Radiation around the Asian Rare Earth (ARE) plant in Bukit Merah and its permanent waste dump site at Bukit Kledang, both in Perak, is still at a hazardous level - despite the factory having closed 18 years ago.
This disturbing finding was recorded by anti-Lynas group Save Malaysia Stop Lynas (SMSL) during a fact-finding visit to Perak over the weekend.
According to SMSL chairperson Tan Bun Teet (right), SMSL members armed with radiation reading devices were not allowed to enter the plant and dump site, but the radiation readings around both locations showed worrying results.
The reading near the plant was around 0.19 microsievert per hour while the reading near the dump site stood at about 0.2 microsievert per hour.
Both readings, if extrapolated to annual basis, are beyond the safe level of 1 milisievert per year as advised by the Atomic Energy Licensing Board (AELB), Tan said.
The average background reading of Malaysia is 0.05 microsievert per hour.
“It is regrettable that within the 1.7km buffer zone of the dump site, we still found fish breeding, as well as animal and vegetable farming activities (left),” Tan said.
AELB had earlier claimed that the plant site has been decontaminated, with radiation levels dropping from 0.65 microsievert per hour to 0.17 microsievert per hour, which is safe for human activities.
The board also claimed that it had requested the authorities to move illegal farms and squatters living within the buffer zone around the waste dump site.
The ARE plant run by Japanese company Mitsubishi Chemicals from the 1980s to the early 1990s, is blamed for spreading radiation poisoning inas a result of poor management of radioactive waste generated from processing tin tailings to extract rare earth.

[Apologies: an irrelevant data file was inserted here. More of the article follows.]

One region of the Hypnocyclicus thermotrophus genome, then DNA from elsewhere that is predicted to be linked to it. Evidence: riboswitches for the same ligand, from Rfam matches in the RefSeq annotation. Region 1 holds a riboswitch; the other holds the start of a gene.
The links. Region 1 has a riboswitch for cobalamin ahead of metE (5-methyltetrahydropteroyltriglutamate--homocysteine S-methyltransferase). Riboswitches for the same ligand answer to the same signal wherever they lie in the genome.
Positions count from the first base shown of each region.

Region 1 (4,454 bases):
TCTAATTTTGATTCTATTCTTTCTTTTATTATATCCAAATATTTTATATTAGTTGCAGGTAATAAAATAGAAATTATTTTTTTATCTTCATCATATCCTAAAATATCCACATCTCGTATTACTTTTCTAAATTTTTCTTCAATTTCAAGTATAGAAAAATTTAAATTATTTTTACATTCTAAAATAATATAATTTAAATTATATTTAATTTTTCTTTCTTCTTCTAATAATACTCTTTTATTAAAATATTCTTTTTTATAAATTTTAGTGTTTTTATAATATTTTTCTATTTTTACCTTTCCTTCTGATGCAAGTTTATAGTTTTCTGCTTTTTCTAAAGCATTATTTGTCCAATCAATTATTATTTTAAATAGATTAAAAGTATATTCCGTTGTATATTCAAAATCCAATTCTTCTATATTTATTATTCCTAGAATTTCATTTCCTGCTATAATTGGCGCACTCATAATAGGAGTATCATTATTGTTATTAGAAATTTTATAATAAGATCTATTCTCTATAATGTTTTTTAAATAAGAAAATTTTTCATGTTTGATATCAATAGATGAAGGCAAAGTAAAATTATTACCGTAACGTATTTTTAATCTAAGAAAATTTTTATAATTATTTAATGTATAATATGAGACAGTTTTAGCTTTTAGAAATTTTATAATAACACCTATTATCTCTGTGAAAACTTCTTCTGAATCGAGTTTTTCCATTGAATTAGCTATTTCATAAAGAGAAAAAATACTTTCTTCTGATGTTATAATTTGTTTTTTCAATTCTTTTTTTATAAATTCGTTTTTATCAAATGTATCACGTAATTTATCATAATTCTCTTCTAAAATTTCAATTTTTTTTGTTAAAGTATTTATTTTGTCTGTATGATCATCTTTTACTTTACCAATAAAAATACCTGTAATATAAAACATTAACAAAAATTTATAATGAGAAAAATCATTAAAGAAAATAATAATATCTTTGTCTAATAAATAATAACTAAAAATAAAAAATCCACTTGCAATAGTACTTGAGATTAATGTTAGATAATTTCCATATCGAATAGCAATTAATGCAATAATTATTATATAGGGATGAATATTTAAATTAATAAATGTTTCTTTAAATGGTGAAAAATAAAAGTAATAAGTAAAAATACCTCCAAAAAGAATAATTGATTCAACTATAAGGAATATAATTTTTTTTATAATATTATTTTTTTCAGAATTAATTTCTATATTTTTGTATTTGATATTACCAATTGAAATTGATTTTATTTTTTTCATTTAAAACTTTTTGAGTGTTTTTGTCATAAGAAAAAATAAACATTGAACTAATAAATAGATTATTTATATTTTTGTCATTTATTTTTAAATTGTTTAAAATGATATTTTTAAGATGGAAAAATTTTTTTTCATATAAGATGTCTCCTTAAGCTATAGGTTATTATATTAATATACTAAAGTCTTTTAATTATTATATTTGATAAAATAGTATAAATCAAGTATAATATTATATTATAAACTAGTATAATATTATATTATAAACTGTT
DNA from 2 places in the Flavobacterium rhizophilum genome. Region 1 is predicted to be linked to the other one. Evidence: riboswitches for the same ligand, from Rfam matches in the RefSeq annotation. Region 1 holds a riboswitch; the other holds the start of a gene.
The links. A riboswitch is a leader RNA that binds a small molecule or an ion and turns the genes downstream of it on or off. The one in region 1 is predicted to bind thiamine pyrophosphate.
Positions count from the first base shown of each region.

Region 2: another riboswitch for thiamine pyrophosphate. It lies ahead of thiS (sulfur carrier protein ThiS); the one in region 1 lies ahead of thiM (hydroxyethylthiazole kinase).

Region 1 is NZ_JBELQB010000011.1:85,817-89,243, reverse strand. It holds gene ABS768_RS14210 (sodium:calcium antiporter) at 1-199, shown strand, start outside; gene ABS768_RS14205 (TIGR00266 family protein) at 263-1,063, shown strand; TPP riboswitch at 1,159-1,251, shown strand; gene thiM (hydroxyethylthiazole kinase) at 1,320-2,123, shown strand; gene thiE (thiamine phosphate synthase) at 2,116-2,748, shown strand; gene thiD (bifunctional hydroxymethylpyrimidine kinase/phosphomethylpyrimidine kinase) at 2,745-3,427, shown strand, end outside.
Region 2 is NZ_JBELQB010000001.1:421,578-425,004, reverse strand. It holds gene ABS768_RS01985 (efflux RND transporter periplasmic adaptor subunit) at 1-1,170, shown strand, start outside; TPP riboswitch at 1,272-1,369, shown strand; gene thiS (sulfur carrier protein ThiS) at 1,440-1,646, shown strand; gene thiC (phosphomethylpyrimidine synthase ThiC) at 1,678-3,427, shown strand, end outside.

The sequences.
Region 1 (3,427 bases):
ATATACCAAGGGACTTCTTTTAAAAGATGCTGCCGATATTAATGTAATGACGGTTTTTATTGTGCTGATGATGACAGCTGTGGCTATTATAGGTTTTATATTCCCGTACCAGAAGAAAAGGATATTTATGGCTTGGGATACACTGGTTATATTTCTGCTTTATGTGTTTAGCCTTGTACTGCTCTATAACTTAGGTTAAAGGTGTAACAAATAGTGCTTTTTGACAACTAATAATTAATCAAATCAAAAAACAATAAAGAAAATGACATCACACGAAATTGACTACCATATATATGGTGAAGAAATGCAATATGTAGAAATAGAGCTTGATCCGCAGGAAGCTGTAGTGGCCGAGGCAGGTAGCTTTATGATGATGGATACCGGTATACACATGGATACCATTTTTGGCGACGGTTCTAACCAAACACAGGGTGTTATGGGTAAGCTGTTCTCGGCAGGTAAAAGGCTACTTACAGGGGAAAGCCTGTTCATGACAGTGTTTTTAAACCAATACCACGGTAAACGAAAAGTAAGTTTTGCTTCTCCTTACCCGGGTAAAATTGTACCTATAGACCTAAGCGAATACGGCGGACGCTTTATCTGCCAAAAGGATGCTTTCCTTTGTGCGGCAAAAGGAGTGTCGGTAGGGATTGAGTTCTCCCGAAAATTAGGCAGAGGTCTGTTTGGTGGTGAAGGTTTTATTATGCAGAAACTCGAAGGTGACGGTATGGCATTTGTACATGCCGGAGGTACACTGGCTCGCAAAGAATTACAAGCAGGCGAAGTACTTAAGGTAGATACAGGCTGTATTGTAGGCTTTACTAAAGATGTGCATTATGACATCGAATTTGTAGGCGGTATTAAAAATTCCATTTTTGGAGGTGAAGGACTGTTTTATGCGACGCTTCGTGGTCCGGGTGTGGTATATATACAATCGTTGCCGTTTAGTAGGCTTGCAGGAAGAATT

The aftermath of the factory’s operations has been one of the largest radioactive waste clean-ups in Asia, with a permanent dumping site set up at the foot of nearby Bukit Kledang.
The anti-Lynas movement has been using the ARE plant as an example to protest against the Lynas rare earths plant in Gebeng, Kuantan.
Members of SMSL also met with a former contractor who was hired by ARE to dump the radioactive waste.
According to Tan, the contractor, whose three employees carrying out the job have died at a young age.
The contractor said they just discarded the waste into empty plots of land within Menglembu and Lahat as ARE had not specified a dump site.
In other words, the polluted areas are larger than what the authorities had expected, and they are difficult to trace, Tan elaborated.
Tan is also disappointed with the Ipoh Hospital which, he said, did not trace the backgrounds of cancer patients over the years to determine whether they were from the affected areas.
This matter was conveyed to Tan by Dr Chan Chee Khoon, an epidemiologist from Universiti Malaya, who has been following the issue and has had discussions with the medical personnel of Ipoh Hospital.
“This shows that the government did not follow up on the health conditions of residents in that area,” added Tan.